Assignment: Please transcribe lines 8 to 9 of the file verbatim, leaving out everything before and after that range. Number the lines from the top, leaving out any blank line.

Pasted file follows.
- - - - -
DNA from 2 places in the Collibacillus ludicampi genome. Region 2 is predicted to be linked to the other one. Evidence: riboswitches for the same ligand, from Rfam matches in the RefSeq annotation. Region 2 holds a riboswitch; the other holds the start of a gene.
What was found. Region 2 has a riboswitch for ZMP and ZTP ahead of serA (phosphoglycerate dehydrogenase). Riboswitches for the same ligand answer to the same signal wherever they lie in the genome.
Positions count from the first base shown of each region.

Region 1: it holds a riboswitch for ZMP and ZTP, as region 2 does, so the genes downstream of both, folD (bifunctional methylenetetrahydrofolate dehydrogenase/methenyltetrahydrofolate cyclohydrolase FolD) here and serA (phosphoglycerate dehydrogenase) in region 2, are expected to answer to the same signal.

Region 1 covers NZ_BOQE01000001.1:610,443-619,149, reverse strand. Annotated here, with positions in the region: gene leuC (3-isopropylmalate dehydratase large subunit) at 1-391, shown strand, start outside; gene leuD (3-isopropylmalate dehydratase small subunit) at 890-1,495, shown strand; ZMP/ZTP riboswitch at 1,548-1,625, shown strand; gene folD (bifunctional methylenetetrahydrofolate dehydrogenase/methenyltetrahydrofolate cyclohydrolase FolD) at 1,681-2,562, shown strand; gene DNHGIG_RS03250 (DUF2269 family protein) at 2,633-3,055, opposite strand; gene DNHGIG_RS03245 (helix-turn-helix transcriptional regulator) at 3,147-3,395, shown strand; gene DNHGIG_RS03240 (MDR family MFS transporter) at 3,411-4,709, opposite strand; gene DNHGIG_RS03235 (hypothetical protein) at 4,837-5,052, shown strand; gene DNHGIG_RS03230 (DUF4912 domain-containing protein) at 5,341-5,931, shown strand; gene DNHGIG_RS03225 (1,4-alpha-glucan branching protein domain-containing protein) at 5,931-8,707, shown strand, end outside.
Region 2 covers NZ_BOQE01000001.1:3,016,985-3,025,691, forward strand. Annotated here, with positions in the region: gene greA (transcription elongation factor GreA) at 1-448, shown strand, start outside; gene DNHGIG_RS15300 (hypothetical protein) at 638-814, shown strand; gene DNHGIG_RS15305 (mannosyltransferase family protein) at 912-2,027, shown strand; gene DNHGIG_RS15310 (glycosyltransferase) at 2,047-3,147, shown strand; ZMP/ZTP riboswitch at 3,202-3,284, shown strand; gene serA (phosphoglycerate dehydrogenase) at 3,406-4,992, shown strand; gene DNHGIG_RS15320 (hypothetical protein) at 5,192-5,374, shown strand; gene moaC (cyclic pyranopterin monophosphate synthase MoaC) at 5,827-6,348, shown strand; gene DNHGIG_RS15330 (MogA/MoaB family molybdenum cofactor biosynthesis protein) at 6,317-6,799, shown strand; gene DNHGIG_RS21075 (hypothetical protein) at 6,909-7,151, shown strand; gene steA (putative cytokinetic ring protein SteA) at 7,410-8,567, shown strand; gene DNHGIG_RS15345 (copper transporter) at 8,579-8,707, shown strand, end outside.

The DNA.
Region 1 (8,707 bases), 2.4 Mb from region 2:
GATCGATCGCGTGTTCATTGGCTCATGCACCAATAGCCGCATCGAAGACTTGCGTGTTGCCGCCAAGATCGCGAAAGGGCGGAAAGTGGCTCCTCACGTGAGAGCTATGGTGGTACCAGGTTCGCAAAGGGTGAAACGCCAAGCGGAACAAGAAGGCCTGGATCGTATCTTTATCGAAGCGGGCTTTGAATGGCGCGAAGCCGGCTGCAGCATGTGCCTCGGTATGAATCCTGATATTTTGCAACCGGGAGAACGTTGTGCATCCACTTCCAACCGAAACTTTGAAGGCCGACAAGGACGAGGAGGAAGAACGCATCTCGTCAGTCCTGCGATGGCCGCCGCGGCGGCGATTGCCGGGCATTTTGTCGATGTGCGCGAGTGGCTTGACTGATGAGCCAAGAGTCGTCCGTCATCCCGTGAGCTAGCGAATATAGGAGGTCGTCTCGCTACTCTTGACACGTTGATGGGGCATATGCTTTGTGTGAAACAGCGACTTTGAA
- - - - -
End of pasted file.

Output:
Region 1 (8,707 bases), 2.4 Mb from region 2:
GATCGATCGCGTGTTCATTGGCTCATGCACCAATAGCCGCATCGAAGACTTGCGTGTTGCCGCCAAGATCGCGAAAGGGCGGAAAGTGGCTCCTCACGTGAGAGCTATGGTGGTACCAGGTTCGCAAAGGGTGAAACGCCAAGCGGAACAAGAAGGCCTGGATCGTATCTTTATCGAAGCGGGCTTTGAATGGCGCGAAGCCGGCTGCAGCATGTGCCTCGGTATGAATCCTGATATTTTGCAACCGGGAGAACGTTGTGCATCCACTTCCAACCGAAACTTTGAAGGCCGACAAGGACGAGGAGGAAGAACGCATCTCGTCAGTCCTGCGATGGCCGCCGCGGCGGCGATTGCCGGGCATTTTGTCGATGTGCGCGAGTGGCTTGACTGATGAGCCAAGAGTCGTCCGTCATCCCGTGAGCTAGCGAATATAGGAGGTCGTCTCGCTACTCTTGACACGTTGATGGGGCATATGCTTTGTGTGAAACAGCGACTTTGAA